The ancient Maya were a collection of city states located in modern day Belize, Guatemala, Honduras, El Salvador, and southern Mexico. They were active from approximately 1000 BC until the Spanish Conquest around 1519, but the Maya Classic Period dates from ~AD 150 to 900. A major goal of my research is to better understand the social and political organization of Maya societies by reconstructing patterns of food production, distribution, and consumption.
My collaborative projects on the Maya include:
Somerville, Andrew D., Margaret J. Schoeninger, Geoffrey Braswell. Political alliance, residential mobility, and diet at the ancient Maya city of Pusilhá, Belize. Journal of Anthropological Archaeology, 41: 147-158.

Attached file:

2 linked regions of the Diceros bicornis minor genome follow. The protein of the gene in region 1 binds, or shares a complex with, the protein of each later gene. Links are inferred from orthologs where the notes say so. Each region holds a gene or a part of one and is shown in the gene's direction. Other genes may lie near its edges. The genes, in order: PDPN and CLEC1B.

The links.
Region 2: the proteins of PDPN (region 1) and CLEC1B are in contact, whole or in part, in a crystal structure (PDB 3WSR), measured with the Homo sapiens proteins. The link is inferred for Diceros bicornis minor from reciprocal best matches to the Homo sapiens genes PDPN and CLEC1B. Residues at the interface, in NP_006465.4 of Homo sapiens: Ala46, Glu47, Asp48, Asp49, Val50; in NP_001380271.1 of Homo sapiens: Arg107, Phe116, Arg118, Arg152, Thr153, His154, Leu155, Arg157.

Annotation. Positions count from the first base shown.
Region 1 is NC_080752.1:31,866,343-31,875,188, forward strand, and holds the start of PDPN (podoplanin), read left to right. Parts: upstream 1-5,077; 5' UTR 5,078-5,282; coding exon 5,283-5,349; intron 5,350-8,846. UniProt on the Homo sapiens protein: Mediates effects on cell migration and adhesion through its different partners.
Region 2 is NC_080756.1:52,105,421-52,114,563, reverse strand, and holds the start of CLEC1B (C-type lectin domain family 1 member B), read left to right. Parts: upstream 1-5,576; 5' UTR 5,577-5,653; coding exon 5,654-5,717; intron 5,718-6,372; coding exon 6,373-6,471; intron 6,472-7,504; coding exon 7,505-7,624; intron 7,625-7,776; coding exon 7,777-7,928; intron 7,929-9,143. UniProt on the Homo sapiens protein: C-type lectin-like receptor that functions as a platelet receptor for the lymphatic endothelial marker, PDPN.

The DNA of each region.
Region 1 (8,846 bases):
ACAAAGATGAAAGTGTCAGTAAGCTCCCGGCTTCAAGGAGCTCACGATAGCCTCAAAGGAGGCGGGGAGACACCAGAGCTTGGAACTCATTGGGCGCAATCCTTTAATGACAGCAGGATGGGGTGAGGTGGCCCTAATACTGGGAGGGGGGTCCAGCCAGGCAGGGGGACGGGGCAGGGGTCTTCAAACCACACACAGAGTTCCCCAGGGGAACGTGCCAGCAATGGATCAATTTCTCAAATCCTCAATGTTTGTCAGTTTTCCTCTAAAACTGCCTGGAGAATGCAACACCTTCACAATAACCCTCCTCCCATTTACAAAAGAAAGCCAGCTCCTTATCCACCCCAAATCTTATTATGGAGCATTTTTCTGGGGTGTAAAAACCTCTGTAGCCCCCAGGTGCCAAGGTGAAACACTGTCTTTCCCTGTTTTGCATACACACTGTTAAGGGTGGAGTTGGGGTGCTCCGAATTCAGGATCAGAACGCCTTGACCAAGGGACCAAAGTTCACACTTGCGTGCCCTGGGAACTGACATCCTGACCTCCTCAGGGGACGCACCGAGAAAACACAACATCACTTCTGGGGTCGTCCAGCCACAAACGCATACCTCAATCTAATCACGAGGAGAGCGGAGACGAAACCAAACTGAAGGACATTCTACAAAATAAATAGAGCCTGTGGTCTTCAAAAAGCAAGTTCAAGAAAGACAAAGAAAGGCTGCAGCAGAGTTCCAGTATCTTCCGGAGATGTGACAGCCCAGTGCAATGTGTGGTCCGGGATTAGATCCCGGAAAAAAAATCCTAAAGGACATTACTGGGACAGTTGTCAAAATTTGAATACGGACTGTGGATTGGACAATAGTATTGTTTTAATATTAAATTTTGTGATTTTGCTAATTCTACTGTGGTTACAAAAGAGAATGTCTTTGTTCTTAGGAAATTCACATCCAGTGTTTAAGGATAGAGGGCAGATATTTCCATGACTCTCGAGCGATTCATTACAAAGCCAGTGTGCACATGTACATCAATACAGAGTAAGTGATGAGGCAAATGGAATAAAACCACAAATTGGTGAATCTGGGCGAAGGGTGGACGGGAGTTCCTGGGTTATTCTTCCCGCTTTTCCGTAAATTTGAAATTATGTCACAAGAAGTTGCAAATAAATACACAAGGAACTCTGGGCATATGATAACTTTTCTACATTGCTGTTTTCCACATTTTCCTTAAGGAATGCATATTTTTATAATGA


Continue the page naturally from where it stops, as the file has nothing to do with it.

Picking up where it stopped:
Somerville, Andrew D., and Geoffrey E. Braswell. The life, death, and afterlife of an ancient Maya king: a study of Pusilha Ruler G. In: Into the underworld: archaeological and anthropological perspectives on the afterlife in the pre-Columbian Americas. Issue edited by Jarosław Źrałka and Christophe Helmke. Institute of Archaeology. Contributions in New World Archaeology, vol. 10.
Somerville, Andrew D., Mikael Fauvelle, Andrew W. Froehle. Applying new approaches to modeling diet and status: isotopic evidence for commoner resiliency and elite variability in the Classic Maya lowlands. Journal of Archaeological Science, 40(3) 1539-1553.